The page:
Happy Valley (garden)
The area was originally known as "Bankburn". The garden was created from a bare hillside by Edwin Harrold, between the October 1948 and the 1990s.1 Mr Harrold had to give up the garden, as he was too old to maintain it, and he died in 2005.2 Amongst his aims, was to create a wooded area on Orkney, as trees are highly unusual on the archipelago.
In 2004 the local council, Orkney Islands Council, took over the garden. A group was formed in 2007 called "Friends of Happy Valley"; they are a group of volunteers who meet together not only to discuss the future of the gardens, but also to work on maintaining the garden.3 The Council Special Projects Department assisted by maintaining some of the paths and steps, and in April 2008 volunteers planted 700 new trees to add to the existing woodland.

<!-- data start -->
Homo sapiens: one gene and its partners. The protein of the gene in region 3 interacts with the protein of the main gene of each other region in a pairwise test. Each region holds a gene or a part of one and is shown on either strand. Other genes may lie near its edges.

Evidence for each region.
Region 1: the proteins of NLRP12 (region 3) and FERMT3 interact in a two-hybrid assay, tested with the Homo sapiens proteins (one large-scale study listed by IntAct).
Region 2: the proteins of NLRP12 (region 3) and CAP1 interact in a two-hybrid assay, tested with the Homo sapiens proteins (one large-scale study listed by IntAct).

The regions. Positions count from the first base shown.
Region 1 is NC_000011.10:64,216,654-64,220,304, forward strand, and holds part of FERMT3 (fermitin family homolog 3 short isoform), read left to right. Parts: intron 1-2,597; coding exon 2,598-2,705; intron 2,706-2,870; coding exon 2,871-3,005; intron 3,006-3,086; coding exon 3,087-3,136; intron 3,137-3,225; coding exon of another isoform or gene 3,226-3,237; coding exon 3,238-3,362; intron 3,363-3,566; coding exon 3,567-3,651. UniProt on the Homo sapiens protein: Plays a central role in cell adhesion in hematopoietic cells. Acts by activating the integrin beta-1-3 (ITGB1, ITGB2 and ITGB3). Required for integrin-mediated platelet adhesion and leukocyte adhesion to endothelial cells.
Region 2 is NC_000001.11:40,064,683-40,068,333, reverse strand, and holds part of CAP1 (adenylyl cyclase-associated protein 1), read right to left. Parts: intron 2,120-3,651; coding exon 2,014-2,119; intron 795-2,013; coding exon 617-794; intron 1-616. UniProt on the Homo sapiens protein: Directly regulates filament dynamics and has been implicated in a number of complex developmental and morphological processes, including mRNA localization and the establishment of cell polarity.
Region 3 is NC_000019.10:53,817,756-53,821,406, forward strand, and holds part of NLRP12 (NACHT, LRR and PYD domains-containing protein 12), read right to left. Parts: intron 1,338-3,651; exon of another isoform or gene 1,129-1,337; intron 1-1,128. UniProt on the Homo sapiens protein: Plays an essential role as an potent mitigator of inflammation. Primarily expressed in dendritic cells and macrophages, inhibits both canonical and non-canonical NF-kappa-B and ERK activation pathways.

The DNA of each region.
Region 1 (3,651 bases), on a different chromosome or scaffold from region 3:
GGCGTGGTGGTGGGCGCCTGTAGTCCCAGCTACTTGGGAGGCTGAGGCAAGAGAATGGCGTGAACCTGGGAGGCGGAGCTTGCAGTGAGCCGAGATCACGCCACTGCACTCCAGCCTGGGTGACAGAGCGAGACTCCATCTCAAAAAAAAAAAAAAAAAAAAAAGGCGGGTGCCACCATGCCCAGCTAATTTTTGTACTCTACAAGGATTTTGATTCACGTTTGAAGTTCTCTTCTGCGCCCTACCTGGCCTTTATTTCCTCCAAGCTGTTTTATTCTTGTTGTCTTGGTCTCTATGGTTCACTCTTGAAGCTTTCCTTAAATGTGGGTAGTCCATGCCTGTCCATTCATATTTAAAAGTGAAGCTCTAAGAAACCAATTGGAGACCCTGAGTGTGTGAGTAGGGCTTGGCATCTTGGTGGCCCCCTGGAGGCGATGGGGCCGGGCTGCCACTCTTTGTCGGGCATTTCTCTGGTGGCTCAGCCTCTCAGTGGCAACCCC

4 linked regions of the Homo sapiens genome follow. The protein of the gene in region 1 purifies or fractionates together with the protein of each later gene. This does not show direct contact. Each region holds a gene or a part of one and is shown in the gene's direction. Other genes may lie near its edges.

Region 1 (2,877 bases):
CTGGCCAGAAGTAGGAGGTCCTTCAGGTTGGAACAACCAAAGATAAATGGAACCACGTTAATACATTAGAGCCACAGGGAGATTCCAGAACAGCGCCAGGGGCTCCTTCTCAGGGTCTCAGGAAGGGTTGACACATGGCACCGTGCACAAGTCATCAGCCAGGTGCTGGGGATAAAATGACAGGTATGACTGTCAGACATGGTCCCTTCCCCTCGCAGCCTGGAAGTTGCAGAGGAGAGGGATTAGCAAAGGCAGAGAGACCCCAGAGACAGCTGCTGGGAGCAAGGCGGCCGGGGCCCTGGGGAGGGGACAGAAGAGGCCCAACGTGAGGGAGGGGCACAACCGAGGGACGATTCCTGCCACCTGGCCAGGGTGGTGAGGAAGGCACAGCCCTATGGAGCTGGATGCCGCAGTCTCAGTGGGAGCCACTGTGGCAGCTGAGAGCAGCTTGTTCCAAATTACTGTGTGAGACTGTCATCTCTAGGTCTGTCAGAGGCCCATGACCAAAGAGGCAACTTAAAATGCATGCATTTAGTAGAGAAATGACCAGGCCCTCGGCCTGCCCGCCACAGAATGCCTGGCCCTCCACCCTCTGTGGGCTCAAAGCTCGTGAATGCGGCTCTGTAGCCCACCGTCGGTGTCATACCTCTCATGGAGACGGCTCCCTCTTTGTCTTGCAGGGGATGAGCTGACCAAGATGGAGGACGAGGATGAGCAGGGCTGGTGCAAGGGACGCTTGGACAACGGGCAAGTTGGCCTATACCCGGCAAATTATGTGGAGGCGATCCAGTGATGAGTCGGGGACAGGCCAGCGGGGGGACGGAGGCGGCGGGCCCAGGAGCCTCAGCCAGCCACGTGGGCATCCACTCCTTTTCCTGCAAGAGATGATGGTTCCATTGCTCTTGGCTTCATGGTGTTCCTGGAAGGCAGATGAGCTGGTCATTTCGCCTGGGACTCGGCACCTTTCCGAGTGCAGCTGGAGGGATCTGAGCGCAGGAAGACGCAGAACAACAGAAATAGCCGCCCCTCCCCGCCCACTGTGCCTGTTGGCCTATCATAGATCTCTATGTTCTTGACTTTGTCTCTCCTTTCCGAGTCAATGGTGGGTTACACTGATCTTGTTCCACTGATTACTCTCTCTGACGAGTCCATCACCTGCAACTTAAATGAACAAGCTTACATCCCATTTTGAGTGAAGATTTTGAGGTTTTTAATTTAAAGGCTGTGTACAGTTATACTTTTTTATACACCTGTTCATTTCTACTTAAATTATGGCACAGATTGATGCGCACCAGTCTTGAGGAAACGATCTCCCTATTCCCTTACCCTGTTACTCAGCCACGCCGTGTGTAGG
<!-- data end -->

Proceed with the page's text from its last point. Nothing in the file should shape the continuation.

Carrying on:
In May 2011, Orkney Islands Council declared Happy Valley to be an official nature reserve. The reserve is to be financially supported by the Scapa Flow Landscape Partnership Scheme.4
- "Everything's not so happy in overgrown Stenness valley". The Orcadian. 4 July 2002. Retrieved 2009-08-15.
- "Sadness as Happy Valley creator dies". The Orcadian. 17–23 October 2005. Retrieved 2009-08-15.
- "Friends of Happy Valley group formed". The Orcadian. 5–11 February 2007. Retrieved 2009-08-15.
- "Boggy hillside reborn as Orkney forest reserve". BBC. 27 May 2011. Retrieved 2011-05-27.
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